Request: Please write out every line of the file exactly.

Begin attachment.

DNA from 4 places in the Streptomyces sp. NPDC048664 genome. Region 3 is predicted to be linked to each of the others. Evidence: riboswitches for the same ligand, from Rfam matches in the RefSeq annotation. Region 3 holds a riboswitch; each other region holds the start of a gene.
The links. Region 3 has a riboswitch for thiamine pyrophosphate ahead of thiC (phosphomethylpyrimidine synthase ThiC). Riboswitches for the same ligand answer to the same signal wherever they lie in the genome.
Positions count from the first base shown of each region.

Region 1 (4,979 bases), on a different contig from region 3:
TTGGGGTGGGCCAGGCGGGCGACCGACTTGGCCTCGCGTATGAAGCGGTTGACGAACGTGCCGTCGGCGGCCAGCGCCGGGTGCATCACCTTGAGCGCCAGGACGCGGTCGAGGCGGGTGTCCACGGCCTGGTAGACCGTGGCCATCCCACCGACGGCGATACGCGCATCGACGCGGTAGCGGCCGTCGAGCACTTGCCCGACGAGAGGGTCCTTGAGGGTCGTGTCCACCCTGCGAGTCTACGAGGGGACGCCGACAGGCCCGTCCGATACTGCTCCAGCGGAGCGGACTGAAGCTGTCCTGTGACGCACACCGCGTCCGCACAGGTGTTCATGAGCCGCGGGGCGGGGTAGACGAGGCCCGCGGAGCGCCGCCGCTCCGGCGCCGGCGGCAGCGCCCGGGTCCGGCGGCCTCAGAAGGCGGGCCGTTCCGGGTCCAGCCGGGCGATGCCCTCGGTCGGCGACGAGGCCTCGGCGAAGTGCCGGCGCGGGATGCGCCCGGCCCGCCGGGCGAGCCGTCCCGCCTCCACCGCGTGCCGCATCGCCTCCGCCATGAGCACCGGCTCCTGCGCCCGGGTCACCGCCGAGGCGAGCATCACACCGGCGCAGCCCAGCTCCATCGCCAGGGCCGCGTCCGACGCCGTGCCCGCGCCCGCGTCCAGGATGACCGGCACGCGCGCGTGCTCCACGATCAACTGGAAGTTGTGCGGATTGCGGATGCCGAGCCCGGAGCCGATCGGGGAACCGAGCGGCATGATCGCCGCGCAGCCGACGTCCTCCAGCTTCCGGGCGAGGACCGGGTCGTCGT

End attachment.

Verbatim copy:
DNA from 4 places in the Streptomyces sp. NPDC048664 genome. Region 3 is predicted to be linked to each of the others. Evidence: riboswitches for the same ligand, from Rfam matches in the RefSeq annotation. Region 3 holds a riboswitch; each other region holds the start of a gene.
The links. Region 3 has a riboswitch for thiamine pyrophosphate ahead of thiC (phosphomethylpyrimidine synthase ThiC). Riboswitches for the same ligand answer to the same signal wherever they lie in the genome.
Positions count from the first base shown of each region.

Region 1 (4,979 bases), on a different contig from region 3:
TTGGGGTGGGCCAGGCGGGCGACCGACTTGGCCTCGCGTATGAAGCGGTTGACGAACGTGCCGTCGGCGGCCAGCGCCGGGTGCATCACCTTGAGCGCCAGGACGCGGTCGAGGCGGGTGTCCACGGCCTGGTAGACCGTGGCCATCCCACCGACGGCGATACGCGCATCGACGCGGTAGCGGCCGTCGAGCACTTGCCCGACGAGAGGGTCCTTGAGGGTCGTGTCCACCCTGCGAGTCTACGAGGGGACGCCGACAGGCCCGTCCGATACTGCTCCAGCGGAGCGGACTGAAGCTGTCCTGTGACGCACACCGCGTCCGCACAGGTGTTCATGAGCCGCGGGGCGGGGTAGACGAGGCCCGCGGAGCGCCGCCGCTCCGGCGCCGGCGGCAGCGCCCGGGTCCGGCGGCCTCAGAAGGCGGGCCGTTCCGGGTCCAGCCGGGCGATGCCCTCGGTCGGCGACGAGGCCTCGGCGAAGTGCCGGCGCGGGATGCGCCCGGCCCGCCGGGCGAGCCGTCCCGCCTCCACCGCGTGCCGCATCGCCTCCGCCATGAGCACCGGCTCCTGCGCCCGGGTCACCGCCGAGGCGAGCATCACACCGGCGCAGCCCAGCTCCATCGCCAGGGCCGCGTCCGACGCCGTGCCCGCGCCCGCGTCCAGGATGACCGGCACGCGCGCGTGCTCCACGATCAACTGGAAGTTGTGCGGATTGCGGATGCCGAGCCCGGAGCCGATCGGGGAACCGAGCGGCATGATCGCCGCGCAGCCGACGTCCTCCAGCTTCCGGGCGAGGACCGGGTCGTCGT